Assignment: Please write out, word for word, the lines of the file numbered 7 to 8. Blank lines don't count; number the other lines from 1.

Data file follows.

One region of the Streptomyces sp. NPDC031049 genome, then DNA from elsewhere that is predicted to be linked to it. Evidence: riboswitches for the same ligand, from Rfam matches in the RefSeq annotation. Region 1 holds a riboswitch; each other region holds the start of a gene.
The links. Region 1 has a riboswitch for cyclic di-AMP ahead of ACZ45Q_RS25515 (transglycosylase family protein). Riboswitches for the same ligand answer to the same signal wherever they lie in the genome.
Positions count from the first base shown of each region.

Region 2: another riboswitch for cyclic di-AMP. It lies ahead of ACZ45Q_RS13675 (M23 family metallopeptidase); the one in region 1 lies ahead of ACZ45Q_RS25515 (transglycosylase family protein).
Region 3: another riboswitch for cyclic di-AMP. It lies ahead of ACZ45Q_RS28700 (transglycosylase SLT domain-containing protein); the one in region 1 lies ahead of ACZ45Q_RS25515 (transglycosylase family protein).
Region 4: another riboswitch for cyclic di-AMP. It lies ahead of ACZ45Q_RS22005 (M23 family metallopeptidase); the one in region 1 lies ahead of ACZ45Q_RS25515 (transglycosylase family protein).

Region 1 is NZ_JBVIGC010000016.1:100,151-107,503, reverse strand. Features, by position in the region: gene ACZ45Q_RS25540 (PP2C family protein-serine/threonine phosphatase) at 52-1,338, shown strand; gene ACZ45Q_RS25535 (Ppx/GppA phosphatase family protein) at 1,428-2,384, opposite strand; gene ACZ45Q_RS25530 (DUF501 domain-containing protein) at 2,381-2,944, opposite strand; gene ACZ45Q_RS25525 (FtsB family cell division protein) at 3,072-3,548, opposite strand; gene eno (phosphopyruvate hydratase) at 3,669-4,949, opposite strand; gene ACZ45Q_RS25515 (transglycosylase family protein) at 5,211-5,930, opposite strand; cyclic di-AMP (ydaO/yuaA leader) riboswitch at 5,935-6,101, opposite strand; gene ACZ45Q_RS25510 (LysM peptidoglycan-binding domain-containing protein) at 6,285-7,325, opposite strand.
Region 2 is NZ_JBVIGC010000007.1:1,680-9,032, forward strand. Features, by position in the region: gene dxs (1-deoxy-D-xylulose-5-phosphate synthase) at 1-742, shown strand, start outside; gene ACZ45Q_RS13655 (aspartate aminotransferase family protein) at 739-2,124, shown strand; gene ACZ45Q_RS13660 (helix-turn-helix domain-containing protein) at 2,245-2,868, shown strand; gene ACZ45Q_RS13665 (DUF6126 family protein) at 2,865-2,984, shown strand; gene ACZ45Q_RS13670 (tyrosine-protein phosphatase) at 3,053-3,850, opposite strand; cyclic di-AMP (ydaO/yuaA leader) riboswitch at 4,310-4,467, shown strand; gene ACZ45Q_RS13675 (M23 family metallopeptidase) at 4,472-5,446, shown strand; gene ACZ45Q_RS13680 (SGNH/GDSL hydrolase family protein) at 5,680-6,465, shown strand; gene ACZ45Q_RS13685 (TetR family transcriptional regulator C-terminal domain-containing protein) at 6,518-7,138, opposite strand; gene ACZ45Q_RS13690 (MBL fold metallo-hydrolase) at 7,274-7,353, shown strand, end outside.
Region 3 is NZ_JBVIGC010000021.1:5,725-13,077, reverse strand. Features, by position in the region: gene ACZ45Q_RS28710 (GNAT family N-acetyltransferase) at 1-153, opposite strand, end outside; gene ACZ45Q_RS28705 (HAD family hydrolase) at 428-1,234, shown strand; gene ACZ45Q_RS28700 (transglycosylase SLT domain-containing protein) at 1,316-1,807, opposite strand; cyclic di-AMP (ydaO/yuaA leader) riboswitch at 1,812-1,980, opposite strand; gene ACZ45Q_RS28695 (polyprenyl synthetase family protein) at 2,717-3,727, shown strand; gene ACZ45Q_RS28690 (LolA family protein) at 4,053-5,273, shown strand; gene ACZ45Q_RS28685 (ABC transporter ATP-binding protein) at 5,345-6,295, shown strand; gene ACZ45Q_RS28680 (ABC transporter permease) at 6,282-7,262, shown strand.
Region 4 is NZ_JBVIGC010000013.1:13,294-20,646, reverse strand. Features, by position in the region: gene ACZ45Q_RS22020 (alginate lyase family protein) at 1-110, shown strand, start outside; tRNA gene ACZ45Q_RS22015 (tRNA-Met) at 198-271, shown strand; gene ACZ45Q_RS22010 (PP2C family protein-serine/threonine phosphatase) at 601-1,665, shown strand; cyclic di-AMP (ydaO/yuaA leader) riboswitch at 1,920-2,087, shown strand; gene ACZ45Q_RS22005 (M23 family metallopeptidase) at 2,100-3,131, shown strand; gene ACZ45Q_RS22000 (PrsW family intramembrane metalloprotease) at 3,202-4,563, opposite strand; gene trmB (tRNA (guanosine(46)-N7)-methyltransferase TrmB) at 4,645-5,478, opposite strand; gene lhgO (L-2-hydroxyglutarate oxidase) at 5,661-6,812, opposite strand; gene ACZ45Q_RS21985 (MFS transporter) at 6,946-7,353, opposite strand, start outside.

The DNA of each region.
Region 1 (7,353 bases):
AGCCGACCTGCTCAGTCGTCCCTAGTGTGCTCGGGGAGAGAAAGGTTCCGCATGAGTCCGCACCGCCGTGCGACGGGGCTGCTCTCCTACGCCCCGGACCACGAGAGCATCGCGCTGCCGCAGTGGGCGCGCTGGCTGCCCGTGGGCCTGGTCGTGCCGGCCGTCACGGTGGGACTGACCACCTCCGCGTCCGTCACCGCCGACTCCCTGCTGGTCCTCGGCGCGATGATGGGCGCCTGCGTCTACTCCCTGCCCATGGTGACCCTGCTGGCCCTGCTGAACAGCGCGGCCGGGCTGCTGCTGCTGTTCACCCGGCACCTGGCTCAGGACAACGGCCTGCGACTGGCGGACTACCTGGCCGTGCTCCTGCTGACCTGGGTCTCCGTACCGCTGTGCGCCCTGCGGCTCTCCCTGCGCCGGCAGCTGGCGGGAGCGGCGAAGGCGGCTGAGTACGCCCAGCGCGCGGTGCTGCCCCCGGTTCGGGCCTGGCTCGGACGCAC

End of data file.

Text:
Region 1 is NZ_JBVIGC010000016.1:100,151-107,503, reverse strand. Features, by position in the region: gene ACZ45Q_RS25540 (PP2C family protein-serine/threonine phosphatase) at 52-1,338, shown strand; gene ACZ45Q_RS25535 (Ppx/GppA phosphatase family protein) at 1,428-2,384, opposite strand; gene ACZ45Q_RS25530 (DUF501 domain-containing protein) at 2,381-2,944, opposite strand; gene ACZ45Q_RS25525 (FtsB family cell division protein) at 3,072-3,548, opposite strand; gene eno (phosphopyruvate hydratase) at 3,669-4,949, opposite strand; gene ACZ45Q_RS25515 (transglycosylase family protein) at 5,211-5,930, opposite strand; cyclic di-AMP (ydaO/yuaA leader) riboswitch at 5,935-6,101, opposite strand; gene ACZ45Q_RS25510 (LysM peptidoglycan-binding domain-containing protein) at 6,285-7,325, opposite strand.
Region 2 is NZ_JBVIGC010000007.1:1,680-9,032, forward strand. Features, by position in the region: gene dxs (1-deoxy-D-xylulose-5-phosphate synthase) at 1-742, shown strand, start outside; gene ACZ45Q_RS13655 (aspartate aminotransferase family protein) at 739-2,124, shown strand; gene ACZ45Q_RS13660 (helix-turn-helix domain-containing protein) at 2,245-2,868, shown strand; gene ACZ45Q_RS13665 (DUF6126 family protein) at 2,865-2,984, shown strand; gene ACZ45Q_RS13670 (tyrosine-protein phosphatase) at 3,053-3,850, opposite strand; cyclic di-AMP (ydaO/yuaA leader) riboswitch at 4,310-4,467, shown strand; gene ACZ45Q_RS13675 (M23 family metallopeptidase) at 4,472-5,446, shown strand; gene ACZ45Q_RS13680 (SGNH/GDSL hydrolase family protein) at 5,680-6,465, shown strand; gene ACZ45Q_RS13685 (TetR family transcriptional regulator C-terminal domain-containing protein) at 6,518-7,138, opposite strand; gene ACZ45Q_RS13690 (MBL fold metallo-hydrolase) at 7,274-7,353, shown strand, end outside.